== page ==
The Psycho Cop Bug

How Grand Theft Auto was born out of a bland game with an interesting glitch.

It was a simpler time in gaming.

In a previous article, I examined a delightful little game bug that caused a virtual Gandhi to become a nuclear warmonger. I’ll be discussing another game bug today that had unintended, but equally loved consequences for players.

Grand Theft Auto by Rockstar Games is truly a juggernaut in the gaming world. The franchise is always pushing boundaries, supplying gamers and critics alike with plenty of controversy to talk about. Regardless of your opinion of the game and its sometimes troubling depiction of violence and the role of women in society, it has been the genre-defining example of an open world sandbox where players are given agency to do whatever they want, wherever they want, to whomever they want.

There is always a set of missions that you can play through to advance the main story of the game. Most of the franchise’s charm, however, derives from just messing around with the digital world around you — invariably committing a few crimes, and catching the attention of the in-game police force. This force mercilessly hunts you down until they arrest you, send you to the hospital, or you manage to hide out long enough for them to conveniently forget that they were chasing you with a small army.

Just going out for some casual Sunday driving…

It may come as a surprise to some fans of the series that this core mechanic of running from the cops after committing a crime was not how the developers originally intended the game to behave. In fact, the developers didn’t originally intend to make GTA at all. Originally, the developers wanted to create a racing game which allowed players to either play as a civilian racing in illegal street races, or as a cop trying to stop a group of street racers from reaching the finish line. The working title for this game was aptly called “Race and Chase.”

Original concept art from Race N’ Chase.

Race N’ Chase was, in the words of one of its original developers, “…basically cops and robbers.” It was very mission based and linear — the sandbox elements at the core of the franchise were non-existent in this prototypical form. Race N’ Chase had some problems, but the main issue stemmed from the fact that, at its core, it was just not very fun to play. For a new game in development, this might as well be a death sentence. But then something interesting started to happen…

It was basically cops and robbers.
~ Gary Penn

One day, playtesters of the game noticed that a new bug was introduced. The cops in the game had started to act… strangely. Erratic. You might even say they would act downright psychotic. Instead of following players around trying to get close enough to pull them over, cops stopped playing nice and tried to run players off the road. Cops would gang up on the player, ramming into them at full speed and causing all kinds of chaos. Somehow, the pathfinding algorithm that was supposed to direct the cops toward, but at a distance from, the player was broken and caused the cop to think that its true destination was within the bounds of the player character and not a few inches away from the character. The cops would thus never reach their destination, but would rather continue to try and grasp this unreachable point within the center of the player’s car over and over again. This eventually caused the cop to ram the player over and over again.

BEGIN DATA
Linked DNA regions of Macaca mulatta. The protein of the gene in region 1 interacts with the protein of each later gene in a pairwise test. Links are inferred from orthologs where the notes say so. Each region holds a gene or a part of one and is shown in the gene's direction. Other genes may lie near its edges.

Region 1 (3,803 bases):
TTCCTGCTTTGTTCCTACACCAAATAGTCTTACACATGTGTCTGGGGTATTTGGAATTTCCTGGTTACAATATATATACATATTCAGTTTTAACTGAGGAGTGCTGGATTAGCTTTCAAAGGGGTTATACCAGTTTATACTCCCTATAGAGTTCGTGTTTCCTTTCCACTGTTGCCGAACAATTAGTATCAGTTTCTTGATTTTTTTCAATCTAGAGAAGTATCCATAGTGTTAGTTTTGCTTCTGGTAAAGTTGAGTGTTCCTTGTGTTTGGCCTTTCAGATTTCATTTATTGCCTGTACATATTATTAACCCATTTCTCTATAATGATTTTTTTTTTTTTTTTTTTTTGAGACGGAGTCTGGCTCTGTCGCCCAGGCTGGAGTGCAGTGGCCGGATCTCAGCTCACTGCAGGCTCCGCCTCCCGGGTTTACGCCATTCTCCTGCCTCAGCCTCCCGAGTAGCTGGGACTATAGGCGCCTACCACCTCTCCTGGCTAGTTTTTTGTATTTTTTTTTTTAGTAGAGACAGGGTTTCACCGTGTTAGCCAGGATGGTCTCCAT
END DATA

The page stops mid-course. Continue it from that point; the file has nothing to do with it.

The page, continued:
Never gonna stop

This was absolutely not intended, but the playtesters were ecstatic. Why? Because this new behavior was fun. The game had become extremely amusing and satisfying since the introduction of this new bug — they had something to run with now. Gary Penn explains how this all unfolded to the development team in an interview with Gamasutra:

That was awesome, so [the cop bug] stayed in. It was tweaked a little bit, but that stayed in because that was great fun. Suddenly the game got more dramatic and it’s no longer boring — the police trying to pull you over. They’re after you, they’re trying to ram you off the [loving] road. Everybody suddenly went, “Hey this is actually pretty cool. There’s something in this, this is working.” It was less about the mission stuff, which we always thought was another mess, and more about just general play — just being able to piss around.
~ Gary Penn, Gamasutra Interview

And the rest, as they say, is history. The game was re-branded as Grand Theft Auto, a franchise that has gone on to release five main titles across several generations of consoles, with plenty of offshoot versions along the way. If it weren’t for these digital cops going a little mental one day after a minor coding mistake, we may have missed out on an entire landscape of interesting and influential sandbox, open-world gaming.

Further Reading